Antisocial Personality Disorder (ASPD) is one of the ten personality disorders mentioned in the Diagnostic and Statistical Manual. Personality disorders are long-lasting patterns of maladaptive behavior that deviate from cultural norms. These maladaptive behaviors have an impact on a person’s cognition, affect, interpersonal functioning and impulse control. In the DSM personality disorders are divided into three clusters A, B and C and ASPD belongs to cluster B. People with this disorder are among the most dramatic of the individuals and are characterized by a long-standing pattern of a disregard for other people’s rights, often crossing the line and violating those rights (Firestone et al., 2010).It is important to note that Antisocial Personality Disorder is often referred to as psychopathy or sociopathy in popular culture. However, neither psychopathy nor sociopathy are recognized professional labels used for diagnosis and ASPD and psychopathy are considered two are distinct disorders(Gurley, 2009). Since people diagnosed with ASPD can cause a great deal of harm to society there is a tremendous amount of interest in studying this group and because of this interest and many years of research we know a great deal more about ASPD than about any other personality disorder (Durand et al., 2008).
Researchers today still don’t know what really causes Antisocial Personality Disorder. Although there are many theories about the possible causes and most professionals use a biopsychosocial model of causation. According to this model the causes of ASPD are likely a combination of biological genetic factors, social factors and psychological factors. Examples of social factors include how a person interacts in their early development with their family and friends and other children and psychological factors include the individual’s personality and temperament, shaped by their environment and learned coping skills to deal with stress. The biopsychosocial model suggests that no single factor is responsible for causing ASPD and it is important to consider the complex relationship between all three factors.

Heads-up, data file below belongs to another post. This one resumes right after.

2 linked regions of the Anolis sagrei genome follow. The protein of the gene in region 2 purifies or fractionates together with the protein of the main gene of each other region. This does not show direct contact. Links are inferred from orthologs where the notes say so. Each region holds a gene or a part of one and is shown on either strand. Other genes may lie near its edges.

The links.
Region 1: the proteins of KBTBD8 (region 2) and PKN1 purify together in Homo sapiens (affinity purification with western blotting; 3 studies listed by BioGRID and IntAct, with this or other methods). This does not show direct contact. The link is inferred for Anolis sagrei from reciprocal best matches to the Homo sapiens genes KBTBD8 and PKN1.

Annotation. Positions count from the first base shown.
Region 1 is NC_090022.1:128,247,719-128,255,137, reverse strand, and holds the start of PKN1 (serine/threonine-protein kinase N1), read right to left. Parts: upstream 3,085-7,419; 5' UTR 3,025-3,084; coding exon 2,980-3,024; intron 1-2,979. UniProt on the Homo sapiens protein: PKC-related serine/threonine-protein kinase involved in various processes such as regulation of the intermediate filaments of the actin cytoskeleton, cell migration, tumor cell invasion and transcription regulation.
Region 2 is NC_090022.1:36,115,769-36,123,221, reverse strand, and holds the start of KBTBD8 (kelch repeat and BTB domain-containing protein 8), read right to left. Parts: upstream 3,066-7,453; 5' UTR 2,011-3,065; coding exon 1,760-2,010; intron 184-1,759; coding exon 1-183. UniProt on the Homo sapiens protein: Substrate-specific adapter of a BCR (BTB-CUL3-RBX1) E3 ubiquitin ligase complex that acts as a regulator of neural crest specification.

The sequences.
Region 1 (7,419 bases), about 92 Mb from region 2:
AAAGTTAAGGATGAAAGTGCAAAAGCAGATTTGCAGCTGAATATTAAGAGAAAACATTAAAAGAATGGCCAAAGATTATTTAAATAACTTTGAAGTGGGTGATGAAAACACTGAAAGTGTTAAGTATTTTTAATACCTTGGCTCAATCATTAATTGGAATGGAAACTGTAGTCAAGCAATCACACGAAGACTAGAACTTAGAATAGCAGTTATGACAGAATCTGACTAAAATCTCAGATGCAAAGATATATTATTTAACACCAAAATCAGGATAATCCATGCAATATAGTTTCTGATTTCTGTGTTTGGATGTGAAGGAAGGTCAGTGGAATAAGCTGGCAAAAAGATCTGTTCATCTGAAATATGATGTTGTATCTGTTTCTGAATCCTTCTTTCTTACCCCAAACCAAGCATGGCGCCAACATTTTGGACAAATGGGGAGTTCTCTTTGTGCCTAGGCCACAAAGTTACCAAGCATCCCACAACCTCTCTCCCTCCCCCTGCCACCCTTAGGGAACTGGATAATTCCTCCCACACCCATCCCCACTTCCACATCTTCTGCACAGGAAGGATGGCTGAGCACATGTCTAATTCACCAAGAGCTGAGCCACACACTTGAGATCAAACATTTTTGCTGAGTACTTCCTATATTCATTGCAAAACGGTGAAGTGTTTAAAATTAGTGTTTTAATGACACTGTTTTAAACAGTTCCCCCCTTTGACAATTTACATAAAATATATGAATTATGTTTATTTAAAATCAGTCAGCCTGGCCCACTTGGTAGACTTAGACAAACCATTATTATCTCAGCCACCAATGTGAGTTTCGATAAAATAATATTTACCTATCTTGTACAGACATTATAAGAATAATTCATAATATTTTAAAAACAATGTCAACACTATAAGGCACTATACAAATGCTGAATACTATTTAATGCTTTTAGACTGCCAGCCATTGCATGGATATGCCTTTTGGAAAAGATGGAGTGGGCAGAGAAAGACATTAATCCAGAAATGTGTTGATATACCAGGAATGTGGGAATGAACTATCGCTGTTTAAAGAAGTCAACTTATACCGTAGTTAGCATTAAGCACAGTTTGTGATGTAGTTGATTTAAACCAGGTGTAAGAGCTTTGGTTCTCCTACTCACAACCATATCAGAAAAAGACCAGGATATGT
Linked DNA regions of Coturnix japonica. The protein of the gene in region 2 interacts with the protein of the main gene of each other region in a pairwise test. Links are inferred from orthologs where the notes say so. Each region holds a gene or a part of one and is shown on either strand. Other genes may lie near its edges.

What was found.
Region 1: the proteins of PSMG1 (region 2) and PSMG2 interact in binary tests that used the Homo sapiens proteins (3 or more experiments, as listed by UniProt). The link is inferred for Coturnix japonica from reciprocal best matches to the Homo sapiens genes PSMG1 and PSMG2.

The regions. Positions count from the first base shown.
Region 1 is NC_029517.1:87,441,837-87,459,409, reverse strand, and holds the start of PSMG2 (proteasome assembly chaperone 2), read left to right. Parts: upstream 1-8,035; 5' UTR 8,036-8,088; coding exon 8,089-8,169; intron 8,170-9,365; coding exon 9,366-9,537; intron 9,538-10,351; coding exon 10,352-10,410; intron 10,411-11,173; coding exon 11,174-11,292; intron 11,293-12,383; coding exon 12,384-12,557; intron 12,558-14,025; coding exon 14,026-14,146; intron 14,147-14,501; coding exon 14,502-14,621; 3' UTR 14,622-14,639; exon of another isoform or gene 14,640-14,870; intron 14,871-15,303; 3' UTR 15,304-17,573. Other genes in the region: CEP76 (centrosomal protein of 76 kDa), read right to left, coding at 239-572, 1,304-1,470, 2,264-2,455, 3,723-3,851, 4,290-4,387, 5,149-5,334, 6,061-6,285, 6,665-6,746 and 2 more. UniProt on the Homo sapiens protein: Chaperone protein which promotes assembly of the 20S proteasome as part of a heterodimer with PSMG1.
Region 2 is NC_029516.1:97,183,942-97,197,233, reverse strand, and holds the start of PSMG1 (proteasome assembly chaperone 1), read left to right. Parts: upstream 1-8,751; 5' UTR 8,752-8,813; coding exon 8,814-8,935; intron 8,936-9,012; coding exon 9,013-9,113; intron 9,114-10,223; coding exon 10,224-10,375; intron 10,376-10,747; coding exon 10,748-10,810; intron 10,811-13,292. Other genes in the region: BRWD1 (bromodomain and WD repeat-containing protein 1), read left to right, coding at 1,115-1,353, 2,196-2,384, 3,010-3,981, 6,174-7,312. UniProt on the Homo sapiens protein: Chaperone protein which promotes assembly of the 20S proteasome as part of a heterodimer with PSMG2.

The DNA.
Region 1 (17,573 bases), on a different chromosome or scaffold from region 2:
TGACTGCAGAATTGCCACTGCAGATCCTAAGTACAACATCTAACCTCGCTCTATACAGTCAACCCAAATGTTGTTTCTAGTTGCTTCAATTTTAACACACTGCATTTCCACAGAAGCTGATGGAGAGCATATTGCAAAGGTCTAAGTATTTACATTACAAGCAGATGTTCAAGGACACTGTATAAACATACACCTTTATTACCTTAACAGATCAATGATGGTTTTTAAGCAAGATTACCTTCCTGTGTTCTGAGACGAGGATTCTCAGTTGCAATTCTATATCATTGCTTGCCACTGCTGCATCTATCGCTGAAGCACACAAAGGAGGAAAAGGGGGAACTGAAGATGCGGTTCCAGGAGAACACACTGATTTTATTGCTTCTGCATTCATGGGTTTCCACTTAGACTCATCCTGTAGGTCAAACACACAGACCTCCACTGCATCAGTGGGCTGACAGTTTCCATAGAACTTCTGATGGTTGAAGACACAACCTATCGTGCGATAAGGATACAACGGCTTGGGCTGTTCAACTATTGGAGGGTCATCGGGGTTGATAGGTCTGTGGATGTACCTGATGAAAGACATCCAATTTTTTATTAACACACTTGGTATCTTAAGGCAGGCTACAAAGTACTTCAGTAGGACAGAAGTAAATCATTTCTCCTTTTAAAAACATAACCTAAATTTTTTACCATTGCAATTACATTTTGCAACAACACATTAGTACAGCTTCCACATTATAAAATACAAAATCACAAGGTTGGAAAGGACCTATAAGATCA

Research suggests that a person with this personality disorder has a slightly increased risk for this disorder to be passed down to their children (Jaffe, 2012).Although there are no clear biological causes for this disorder, research on the possible biologic risk factors for developing ASPD indicates that the amygdala which is the part of the brain that is primarily responsible for learning from one's mistakes and for responding to sad and fearful facial expressions tends to be smaller and respond less robustly to the happy, sad, or fearful facial expressions of others(Zeier et al, 2012).
The diathesis stress model can be used to explain ASPD because while some individuals may be more vulnerable to developing antisocial personality disorder as a result of their particular genetic background, it is the person’s life experiences such as...